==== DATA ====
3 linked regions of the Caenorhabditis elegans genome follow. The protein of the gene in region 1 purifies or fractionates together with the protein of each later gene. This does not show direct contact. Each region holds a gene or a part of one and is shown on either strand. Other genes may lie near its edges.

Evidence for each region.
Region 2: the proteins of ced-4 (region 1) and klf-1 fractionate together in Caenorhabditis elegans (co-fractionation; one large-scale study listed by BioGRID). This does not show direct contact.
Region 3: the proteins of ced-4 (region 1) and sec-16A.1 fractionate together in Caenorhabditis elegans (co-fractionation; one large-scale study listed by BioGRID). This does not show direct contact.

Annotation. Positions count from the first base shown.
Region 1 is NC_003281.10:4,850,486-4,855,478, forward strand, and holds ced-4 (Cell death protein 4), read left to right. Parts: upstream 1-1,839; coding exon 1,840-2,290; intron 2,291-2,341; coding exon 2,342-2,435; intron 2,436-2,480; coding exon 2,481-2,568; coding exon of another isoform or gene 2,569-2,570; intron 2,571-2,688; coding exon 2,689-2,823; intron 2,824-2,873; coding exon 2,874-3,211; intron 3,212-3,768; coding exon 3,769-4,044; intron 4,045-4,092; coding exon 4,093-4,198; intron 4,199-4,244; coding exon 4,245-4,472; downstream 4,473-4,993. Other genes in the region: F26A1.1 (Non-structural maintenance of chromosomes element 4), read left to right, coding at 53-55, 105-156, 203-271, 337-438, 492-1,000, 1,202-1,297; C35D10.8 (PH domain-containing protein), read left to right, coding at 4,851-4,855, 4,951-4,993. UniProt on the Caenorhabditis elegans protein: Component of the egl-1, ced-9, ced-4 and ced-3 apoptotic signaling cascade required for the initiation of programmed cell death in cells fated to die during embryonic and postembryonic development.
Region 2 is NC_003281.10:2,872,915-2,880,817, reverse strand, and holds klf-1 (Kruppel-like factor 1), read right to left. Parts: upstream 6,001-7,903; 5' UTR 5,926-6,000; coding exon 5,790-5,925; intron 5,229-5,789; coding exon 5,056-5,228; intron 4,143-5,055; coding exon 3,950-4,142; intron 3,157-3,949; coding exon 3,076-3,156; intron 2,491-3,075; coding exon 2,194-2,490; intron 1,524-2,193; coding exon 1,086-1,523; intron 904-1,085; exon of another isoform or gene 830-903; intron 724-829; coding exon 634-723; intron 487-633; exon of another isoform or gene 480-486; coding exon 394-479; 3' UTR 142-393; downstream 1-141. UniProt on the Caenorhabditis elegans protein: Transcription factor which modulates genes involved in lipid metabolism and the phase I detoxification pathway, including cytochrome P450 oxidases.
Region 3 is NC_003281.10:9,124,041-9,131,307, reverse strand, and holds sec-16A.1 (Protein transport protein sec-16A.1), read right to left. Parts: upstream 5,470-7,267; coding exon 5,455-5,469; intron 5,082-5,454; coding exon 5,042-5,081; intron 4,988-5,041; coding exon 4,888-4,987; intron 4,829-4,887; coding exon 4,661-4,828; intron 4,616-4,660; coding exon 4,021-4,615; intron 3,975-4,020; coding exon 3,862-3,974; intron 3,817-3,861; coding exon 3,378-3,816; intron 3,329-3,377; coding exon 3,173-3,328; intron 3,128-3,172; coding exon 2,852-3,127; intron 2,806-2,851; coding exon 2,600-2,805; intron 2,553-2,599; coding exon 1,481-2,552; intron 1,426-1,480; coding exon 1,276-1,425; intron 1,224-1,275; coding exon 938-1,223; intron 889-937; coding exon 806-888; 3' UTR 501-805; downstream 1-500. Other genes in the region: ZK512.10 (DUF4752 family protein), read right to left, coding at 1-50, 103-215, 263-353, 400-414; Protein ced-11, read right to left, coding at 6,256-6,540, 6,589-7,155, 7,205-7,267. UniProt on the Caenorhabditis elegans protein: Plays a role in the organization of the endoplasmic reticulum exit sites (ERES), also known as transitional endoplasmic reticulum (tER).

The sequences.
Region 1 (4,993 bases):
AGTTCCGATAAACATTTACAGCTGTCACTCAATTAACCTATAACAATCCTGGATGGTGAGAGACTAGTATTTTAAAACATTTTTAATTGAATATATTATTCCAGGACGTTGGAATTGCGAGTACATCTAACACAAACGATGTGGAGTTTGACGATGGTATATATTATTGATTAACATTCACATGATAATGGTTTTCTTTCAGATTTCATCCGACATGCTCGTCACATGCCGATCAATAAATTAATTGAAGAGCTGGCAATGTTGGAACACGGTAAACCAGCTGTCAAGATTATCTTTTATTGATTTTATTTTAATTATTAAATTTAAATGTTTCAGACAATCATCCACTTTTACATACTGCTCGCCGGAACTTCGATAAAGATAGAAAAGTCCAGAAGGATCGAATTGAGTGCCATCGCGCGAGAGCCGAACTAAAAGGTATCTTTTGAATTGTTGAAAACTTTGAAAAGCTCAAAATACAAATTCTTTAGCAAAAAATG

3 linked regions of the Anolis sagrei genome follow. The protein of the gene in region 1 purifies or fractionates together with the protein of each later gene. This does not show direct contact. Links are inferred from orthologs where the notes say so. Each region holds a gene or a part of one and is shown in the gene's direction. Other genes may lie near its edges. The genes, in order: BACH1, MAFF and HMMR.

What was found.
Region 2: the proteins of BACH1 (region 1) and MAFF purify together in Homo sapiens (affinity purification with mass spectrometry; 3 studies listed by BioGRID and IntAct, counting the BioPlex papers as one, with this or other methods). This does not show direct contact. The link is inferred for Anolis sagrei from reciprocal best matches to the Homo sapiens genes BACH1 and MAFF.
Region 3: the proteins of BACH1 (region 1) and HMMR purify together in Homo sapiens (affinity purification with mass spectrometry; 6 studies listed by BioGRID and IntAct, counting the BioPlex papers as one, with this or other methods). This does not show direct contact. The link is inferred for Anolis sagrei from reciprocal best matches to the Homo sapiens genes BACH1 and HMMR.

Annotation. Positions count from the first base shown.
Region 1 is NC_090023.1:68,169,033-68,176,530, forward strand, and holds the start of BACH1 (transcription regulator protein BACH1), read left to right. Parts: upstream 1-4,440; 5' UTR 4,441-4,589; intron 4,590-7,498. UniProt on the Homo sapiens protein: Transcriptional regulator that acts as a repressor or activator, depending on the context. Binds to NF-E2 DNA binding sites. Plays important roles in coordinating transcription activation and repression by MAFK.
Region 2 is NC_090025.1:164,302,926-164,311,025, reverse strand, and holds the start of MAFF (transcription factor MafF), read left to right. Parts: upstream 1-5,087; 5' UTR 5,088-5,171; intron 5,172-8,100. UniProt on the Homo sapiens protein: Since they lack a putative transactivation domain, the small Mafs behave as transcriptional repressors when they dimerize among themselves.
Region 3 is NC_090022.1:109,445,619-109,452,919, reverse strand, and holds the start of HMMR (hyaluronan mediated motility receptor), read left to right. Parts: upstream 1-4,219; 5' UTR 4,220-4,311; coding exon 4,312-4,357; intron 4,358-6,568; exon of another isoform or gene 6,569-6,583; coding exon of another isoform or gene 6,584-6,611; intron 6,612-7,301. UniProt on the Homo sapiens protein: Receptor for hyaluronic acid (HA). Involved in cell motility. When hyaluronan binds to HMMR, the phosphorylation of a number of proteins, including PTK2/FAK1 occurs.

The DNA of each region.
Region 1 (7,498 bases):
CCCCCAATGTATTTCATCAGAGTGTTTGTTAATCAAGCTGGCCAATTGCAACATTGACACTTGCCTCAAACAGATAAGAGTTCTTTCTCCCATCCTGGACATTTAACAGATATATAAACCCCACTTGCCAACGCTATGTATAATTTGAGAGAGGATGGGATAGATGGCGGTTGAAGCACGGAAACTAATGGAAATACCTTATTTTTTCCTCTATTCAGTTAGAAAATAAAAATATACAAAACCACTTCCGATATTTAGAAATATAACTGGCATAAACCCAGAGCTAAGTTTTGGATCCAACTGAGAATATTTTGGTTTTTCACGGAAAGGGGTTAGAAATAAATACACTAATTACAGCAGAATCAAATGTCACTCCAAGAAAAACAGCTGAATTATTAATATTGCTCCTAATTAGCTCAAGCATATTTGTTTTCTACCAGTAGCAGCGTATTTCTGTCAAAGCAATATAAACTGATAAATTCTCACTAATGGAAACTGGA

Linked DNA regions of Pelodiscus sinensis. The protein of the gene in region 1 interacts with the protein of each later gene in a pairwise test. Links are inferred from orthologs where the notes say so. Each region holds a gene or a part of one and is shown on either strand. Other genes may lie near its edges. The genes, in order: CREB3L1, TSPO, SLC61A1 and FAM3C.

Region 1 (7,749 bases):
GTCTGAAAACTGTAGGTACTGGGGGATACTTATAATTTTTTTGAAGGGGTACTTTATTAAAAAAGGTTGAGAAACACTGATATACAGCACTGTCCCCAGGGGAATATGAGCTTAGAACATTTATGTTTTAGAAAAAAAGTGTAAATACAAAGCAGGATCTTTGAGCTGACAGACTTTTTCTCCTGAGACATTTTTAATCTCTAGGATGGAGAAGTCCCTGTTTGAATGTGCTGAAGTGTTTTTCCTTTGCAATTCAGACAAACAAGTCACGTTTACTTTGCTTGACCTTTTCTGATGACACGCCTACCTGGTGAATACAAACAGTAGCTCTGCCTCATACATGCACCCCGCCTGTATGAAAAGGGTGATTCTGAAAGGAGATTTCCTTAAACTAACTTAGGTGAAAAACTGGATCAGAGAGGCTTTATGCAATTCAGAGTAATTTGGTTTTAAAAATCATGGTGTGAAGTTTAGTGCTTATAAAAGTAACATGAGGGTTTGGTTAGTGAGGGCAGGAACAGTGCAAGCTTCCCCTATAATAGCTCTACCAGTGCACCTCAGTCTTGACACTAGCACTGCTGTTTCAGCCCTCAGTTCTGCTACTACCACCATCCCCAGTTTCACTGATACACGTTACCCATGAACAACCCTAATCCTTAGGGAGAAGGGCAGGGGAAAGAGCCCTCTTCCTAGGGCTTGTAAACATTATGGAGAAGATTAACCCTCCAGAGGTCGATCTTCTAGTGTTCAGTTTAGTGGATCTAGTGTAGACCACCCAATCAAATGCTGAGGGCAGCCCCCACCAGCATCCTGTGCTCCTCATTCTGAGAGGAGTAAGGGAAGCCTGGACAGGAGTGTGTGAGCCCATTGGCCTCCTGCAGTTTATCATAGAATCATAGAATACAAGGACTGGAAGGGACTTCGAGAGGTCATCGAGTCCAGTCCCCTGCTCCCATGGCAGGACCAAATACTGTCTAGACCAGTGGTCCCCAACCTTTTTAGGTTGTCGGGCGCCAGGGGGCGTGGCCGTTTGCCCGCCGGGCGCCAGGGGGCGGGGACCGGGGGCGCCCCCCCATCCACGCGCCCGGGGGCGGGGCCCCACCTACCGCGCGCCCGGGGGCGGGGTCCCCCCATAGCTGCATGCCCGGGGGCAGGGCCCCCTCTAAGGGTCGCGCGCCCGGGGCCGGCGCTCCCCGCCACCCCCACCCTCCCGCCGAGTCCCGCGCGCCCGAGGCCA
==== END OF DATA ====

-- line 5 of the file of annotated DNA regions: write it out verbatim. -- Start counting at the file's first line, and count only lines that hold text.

Annotation. Positions count from the first base shown.